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Constitutional Court chief nominee apologizes over 1980 ruling

Constitutional Court President nominee Kim Yi-su apologized over controversial rulings he made against citizen protesters in a democratic uprising in 1980, during his confirmation hearing Wednesday.

“I sincerely apologize to those who still suffer from my past rulings,” Kim said. “I was inexperienced then, and it was hard for me to go against existing laws of that time.”

As a military judge in 1980, he handed down punishments to protestors who fought against the authoritarian regime led by military Gen. Chun Doo-hwan in the southern city of Gwangju.

He sentenced a bus driver to death after the driver charged a police line, killing four police officers and injuring four others. He also ordered a one-year jail term to a high school student who participated in the rally.

Constitutional Court Chief nominee Kim Yi-su speaks during a parliamentary confirmation hearing at the National Assembly on June 7, 2017. (Yonhap)
Constitutional Court Chief nominee Kim Yi-su speaks during a parliamentary confirmation hearing at the National Assembly on June 7, 2017. (Yonhap)

Calling the Gwangju incident a democratic resistance against the anti-Constitutional regime, the nominee said the past experience is an excruciating scar in his life and judicial career.

“On the other hand, it has become an inner mirror on which I reflect on myself as a judge. The desire for democracy and constitutional order witnessed in the Gwangju democratic uprising has become the pillar and support for my career,” he said.

During the confirmation hearing, parliamentarians from opposition conservative blocs took issue with his “political bias,” citing a court case in 2014.

In a landmark ruling, the nine-member Constitutional Court disbanded the far-left Unified Progressive Party for its pro-North Korean activities. Kim was the sole dissenter, opposing the forceful dismantling of the political party. He argued that individuals should be punished by the National Security Law and be expelled from the National Assembly, but not the party itself.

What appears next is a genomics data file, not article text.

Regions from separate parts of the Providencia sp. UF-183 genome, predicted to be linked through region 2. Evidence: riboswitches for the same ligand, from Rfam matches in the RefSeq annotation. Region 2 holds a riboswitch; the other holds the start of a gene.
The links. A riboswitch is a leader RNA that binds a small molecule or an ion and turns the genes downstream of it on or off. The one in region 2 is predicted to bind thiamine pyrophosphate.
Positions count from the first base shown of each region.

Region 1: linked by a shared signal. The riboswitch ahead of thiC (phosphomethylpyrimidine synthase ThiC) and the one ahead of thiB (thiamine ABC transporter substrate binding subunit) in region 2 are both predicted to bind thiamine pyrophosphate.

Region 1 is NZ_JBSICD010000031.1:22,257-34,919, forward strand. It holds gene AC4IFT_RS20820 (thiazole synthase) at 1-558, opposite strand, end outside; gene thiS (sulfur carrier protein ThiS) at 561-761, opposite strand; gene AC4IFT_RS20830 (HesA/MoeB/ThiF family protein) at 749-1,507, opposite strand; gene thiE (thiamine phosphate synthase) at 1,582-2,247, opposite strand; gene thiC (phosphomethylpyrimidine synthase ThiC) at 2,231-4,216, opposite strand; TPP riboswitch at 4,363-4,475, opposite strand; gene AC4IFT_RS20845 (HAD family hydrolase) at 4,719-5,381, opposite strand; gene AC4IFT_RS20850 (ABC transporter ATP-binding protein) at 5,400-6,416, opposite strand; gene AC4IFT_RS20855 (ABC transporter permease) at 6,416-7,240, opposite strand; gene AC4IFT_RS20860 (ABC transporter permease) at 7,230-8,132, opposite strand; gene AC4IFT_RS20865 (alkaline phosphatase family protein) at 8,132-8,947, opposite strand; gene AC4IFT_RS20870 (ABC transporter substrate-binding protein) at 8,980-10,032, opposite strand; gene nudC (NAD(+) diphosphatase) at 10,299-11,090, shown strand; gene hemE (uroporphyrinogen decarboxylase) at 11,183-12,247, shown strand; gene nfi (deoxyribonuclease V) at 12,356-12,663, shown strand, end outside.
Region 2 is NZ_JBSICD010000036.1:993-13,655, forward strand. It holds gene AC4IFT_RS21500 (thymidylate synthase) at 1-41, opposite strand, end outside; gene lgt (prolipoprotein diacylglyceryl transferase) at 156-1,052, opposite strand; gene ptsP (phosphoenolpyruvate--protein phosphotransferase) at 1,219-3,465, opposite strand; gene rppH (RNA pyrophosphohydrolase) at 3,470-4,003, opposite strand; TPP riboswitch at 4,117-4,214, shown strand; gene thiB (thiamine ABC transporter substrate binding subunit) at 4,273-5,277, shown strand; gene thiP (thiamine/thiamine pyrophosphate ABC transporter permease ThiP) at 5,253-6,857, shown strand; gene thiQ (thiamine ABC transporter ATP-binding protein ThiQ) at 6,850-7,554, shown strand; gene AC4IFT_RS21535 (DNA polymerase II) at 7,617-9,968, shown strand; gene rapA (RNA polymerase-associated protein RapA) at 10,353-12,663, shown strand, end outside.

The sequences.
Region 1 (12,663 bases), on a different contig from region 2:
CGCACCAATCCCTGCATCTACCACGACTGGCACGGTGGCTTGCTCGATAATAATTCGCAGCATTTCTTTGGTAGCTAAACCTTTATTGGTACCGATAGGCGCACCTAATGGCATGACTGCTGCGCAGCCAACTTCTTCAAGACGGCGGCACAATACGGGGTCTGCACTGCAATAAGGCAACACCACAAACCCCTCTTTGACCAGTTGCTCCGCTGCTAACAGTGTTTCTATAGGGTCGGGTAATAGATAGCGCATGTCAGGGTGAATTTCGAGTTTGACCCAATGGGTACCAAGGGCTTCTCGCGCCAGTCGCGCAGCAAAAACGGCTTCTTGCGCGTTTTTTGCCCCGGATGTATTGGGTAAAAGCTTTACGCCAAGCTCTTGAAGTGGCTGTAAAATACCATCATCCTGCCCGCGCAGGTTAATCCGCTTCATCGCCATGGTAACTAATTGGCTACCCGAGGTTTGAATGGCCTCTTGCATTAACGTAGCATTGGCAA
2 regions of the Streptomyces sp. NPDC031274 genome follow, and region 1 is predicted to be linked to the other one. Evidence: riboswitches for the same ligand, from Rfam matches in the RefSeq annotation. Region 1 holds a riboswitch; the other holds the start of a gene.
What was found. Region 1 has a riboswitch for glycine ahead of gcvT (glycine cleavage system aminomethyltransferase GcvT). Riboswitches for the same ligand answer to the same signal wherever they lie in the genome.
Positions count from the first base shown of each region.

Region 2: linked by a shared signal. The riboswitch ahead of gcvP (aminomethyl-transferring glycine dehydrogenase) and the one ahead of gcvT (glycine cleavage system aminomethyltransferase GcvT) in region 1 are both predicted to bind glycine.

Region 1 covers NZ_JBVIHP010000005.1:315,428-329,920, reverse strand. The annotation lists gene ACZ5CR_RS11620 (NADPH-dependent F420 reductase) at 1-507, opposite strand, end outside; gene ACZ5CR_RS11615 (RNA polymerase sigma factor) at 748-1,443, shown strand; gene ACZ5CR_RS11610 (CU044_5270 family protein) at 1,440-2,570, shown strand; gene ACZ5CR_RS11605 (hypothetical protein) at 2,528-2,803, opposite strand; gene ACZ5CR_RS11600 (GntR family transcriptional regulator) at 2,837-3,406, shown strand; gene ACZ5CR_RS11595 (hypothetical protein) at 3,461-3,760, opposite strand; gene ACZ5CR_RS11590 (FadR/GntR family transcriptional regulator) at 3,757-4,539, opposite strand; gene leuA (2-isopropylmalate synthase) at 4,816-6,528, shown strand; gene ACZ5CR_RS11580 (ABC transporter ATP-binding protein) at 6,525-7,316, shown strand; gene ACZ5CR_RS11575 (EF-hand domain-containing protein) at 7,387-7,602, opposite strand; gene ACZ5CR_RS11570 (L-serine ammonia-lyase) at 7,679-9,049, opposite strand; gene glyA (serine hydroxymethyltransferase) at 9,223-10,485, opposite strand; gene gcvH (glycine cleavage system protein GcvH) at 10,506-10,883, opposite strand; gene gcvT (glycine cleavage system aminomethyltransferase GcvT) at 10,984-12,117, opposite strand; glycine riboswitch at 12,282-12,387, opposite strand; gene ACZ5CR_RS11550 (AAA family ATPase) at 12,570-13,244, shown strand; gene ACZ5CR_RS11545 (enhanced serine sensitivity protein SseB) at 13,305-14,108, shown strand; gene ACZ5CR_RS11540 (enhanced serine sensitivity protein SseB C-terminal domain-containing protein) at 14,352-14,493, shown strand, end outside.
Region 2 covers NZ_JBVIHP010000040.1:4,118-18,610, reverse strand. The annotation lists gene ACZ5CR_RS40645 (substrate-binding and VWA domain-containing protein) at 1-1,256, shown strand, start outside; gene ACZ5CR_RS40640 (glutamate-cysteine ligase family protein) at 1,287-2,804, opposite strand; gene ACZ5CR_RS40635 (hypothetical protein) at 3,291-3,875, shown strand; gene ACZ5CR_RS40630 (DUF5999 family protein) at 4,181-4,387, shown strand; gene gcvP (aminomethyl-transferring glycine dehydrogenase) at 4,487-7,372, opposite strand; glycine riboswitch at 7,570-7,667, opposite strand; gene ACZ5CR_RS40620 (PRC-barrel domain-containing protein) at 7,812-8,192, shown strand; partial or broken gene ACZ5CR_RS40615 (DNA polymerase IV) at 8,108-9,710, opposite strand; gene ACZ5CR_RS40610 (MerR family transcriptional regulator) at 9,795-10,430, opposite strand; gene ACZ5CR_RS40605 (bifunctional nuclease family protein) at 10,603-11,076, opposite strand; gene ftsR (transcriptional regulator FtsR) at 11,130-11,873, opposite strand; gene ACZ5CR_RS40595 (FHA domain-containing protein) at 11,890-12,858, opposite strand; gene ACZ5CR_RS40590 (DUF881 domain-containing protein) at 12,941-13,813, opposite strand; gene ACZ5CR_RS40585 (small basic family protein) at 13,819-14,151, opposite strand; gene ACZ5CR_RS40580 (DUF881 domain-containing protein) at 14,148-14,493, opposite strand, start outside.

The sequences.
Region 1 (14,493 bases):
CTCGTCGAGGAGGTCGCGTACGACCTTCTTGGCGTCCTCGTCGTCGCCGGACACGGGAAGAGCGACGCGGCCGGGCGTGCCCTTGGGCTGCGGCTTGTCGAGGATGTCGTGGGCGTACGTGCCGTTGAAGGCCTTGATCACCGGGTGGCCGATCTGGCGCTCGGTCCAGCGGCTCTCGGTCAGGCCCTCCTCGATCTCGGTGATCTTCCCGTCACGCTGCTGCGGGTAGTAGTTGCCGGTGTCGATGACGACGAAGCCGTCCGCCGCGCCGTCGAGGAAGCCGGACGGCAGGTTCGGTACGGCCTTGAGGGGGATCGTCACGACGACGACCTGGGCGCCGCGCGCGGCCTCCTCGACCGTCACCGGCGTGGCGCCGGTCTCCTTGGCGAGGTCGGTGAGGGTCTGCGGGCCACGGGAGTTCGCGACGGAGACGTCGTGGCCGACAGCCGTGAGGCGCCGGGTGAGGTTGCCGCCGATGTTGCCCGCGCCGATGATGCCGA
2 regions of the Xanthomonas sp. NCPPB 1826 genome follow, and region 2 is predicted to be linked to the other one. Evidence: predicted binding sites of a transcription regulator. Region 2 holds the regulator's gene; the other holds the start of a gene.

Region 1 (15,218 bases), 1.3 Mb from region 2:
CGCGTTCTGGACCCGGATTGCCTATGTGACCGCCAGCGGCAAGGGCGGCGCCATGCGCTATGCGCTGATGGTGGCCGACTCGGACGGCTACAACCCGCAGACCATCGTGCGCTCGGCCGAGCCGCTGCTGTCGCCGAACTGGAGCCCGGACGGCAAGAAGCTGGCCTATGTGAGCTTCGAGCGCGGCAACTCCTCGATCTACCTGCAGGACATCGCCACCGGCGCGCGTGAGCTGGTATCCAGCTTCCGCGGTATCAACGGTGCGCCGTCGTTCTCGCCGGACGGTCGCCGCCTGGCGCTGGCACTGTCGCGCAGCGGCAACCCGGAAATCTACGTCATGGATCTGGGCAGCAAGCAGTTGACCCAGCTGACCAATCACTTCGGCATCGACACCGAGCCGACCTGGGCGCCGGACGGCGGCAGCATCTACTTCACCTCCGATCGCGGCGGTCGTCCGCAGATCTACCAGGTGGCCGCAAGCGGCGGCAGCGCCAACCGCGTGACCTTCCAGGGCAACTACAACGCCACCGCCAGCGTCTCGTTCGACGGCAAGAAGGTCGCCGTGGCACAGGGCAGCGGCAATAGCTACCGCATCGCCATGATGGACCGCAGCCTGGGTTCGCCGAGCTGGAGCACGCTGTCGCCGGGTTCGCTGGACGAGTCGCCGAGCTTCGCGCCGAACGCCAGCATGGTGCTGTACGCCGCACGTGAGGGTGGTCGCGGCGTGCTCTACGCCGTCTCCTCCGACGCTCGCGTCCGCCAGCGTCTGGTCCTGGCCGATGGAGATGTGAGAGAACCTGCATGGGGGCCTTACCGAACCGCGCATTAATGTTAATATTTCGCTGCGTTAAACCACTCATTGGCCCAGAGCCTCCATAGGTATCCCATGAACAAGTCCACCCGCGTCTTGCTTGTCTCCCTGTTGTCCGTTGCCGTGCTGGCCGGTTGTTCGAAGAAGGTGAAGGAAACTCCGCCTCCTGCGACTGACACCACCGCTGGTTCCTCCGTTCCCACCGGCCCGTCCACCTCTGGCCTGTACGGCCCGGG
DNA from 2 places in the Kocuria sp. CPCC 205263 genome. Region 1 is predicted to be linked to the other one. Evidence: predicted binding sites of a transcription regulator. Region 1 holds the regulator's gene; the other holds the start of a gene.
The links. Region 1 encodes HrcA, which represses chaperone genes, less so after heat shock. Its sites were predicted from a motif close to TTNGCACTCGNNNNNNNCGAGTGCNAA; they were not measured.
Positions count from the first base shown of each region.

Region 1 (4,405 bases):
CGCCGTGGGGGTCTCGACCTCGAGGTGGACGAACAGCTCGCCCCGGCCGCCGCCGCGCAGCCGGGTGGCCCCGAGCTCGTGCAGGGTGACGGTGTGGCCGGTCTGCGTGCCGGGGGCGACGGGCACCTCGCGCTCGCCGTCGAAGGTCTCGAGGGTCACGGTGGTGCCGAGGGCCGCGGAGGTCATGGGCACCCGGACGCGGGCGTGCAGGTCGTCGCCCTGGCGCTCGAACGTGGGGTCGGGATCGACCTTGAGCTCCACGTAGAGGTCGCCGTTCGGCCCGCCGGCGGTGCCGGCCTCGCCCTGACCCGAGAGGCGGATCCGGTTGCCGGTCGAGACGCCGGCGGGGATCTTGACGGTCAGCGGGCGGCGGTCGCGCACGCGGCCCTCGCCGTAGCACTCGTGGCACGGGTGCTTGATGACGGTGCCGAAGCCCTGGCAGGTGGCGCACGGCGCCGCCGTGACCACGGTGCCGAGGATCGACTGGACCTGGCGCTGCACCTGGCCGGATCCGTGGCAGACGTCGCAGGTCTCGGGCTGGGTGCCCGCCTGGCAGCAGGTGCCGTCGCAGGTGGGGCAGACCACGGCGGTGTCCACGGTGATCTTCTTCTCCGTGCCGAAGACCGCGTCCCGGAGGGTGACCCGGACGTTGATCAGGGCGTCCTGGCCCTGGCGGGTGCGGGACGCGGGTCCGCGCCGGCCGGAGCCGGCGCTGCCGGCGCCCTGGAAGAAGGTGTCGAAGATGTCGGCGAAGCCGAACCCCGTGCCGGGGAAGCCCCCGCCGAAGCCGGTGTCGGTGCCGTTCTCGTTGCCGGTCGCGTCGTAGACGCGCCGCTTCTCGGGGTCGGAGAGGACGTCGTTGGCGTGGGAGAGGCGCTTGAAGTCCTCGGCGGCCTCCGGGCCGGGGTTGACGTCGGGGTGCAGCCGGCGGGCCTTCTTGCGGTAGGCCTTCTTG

When asked whether he respects the top court’s decision, he made it clear that he does.

“I wanted to show what the fundamental spirit of democracy is by presenting a minority opinion. A society is healthy when minority opinions exist, and it also reflects the trust toward the Constitutional Court,” he said.

Lawmakers from the ruling Democratic Party sought to defend the nominee, complimenting him for not compromising his principles.

However, the attack on Kim’s political identity was not the end of the dispute. Lawmakers from the main opposition Liberty Korea Party accused him of taking a left-leaning stance, citing over 18 more court cases in which he had presented his minority opinion.

“You have made some minority opinions that go in line with the stances of the Democratic Party. How can we appoint a top court chief who would blindly follow the ruling party?” Rep. Kwak Sang-do of the conservative party said.

Kim refuted the claim and called Rep. Kwak’s statement an insult.

“I have never followed the Democratic Party to set my stance on anything. If you turn that logic around, that means the decisions made by other constitutional judges were also affected by other parties,” Kim said.

In his opening speech, the 64-year-old nominee vowed to pursue the values of harmony and balance, considering the many ideological and social conflicts in Korean society.

“The value of the Constitution should be protected by all the citizens. ... If I am allowed to head the Constitutional Court, I will do my best to fulfill the duty of protecting the Constitution.”

President Moon Jae-in tapped Kim to head the nation’s top court on May 19. The top post has been vacant since former Court chief Park Han-chul retired in January.

To be appointed, the justice nominee requires approval from a majority of lawmakers in the 299-member National Assembly.

By Jo He-rim (herim@heraldcorp.com)
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